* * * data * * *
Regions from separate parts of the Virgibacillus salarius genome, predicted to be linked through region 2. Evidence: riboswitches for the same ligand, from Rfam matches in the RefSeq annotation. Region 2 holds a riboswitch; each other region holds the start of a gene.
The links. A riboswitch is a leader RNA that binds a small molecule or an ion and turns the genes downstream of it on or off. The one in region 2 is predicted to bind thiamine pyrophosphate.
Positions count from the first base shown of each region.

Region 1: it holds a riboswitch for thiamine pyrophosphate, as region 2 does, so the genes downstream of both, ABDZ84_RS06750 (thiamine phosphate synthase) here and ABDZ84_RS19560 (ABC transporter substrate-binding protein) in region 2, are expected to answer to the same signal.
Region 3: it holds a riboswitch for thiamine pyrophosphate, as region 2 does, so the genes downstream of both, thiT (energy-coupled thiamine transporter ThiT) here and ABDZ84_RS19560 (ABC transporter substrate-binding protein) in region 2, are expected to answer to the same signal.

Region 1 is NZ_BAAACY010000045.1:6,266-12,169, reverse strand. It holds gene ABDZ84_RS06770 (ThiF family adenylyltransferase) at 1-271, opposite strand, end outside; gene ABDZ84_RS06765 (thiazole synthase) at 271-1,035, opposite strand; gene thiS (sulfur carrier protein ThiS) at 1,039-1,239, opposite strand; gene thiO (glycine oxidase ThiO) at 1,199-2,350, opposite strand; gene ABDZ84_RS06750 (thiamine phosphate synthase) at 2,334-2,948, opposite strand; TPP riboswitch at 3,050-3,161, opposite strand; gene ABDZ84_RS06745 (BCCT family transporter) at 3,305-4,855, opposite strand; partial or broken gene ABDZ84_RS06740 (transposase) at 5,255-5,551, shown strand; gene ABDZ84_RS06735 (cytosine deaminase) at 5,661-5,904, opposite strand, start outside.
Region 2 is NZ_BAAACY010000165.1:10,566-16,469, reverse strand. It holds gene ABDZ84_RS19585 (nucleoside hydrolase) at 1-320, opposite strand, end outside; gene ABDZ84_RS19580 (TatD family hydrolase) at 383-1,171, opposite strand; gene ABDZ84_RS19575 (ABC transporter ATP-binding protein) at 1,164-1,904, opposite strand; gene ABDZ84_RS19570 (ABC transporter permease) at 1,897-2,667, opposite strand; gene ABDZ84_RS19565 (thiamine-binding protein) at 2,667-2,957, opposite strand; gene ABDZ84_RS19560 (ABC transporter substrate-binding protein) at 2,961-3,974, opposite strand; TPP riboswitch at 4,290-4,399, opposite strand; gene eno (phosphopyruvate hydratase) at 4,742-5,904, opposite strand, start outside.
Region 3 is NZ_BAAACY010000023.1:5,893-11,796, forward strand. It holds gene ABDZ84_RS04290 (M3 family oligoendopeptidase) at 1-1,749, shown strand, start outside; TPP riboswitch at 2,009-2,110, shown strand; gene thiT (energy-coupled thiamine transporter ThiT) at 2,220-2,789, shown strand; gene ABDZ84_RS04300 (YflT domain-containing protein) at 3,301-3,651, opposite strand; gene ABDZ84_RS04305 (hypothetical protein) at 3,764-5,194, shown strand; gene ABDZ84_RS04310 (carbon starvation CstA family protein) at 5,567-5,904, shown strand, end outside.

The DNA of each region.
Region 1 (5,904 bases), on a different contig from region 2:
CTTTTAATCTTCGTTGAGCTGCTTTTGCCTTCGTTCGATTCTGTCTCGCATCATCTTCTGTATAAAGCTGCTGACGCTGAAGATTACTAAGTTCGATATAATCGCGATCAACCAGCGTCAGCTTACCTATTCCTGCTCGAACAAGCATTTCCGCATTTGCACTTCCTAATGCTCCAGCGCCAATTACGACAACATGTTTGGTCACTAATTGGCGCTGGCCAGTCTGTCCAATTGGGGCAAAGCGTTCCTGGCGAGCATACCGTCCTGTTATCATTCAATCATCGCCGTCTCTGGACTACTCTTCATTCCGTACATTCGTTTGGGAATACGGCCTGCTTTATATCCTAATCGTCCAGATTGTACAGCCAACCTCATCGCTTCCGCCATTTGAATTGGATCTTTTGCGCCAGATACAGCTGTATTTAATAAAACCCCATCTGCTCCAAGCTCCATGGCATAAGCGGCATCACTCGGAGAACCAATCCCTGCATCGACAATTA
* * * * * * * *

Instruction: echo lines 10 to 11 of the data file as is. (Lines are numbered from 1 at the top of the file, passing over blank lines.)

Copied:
Region 1 (5,904 bases), on a different contig from region 2:
CTTTTAATCTTCGTTGAGCTGCTTTTGCCTTCGTTCGATTCTGTCTCGCATCATCTTCTGTATAAAGCTGCTGACGCTGAAGATTACTAAGTTCGATATAATCGCGATCAACCAGCGTCAGCTTACCTATTCCTGCTCGAACAAGCATTTCCGCATTTGCACTTCCTAATGCTCCAGCGCCAATTACGACAACATGTTTGGTCACTAATTGGCGCTGGCCAGTCTGTCCAATTGGGGCAAAGCGTTCCTGGCGAGCATACCGTCCTGTTATCATTCAATCATCGCCGTCTCTGGACTACTCTTCATTCCGTACATTCGTTTGGGAATACGGCCTGCTTTATATCCTAATCGTCCAGATTGTACAGCCAACCTCATCGCTTCCGCCATTTGAATTGGATCTTTTGCGCCAGATACAGCTGTATTTAATAAAACCCCATCTGCTCCAAGCTCCATGGCATAAGCGGCATCACTCGGAGAACCAATCCCTGCATCGACAATTA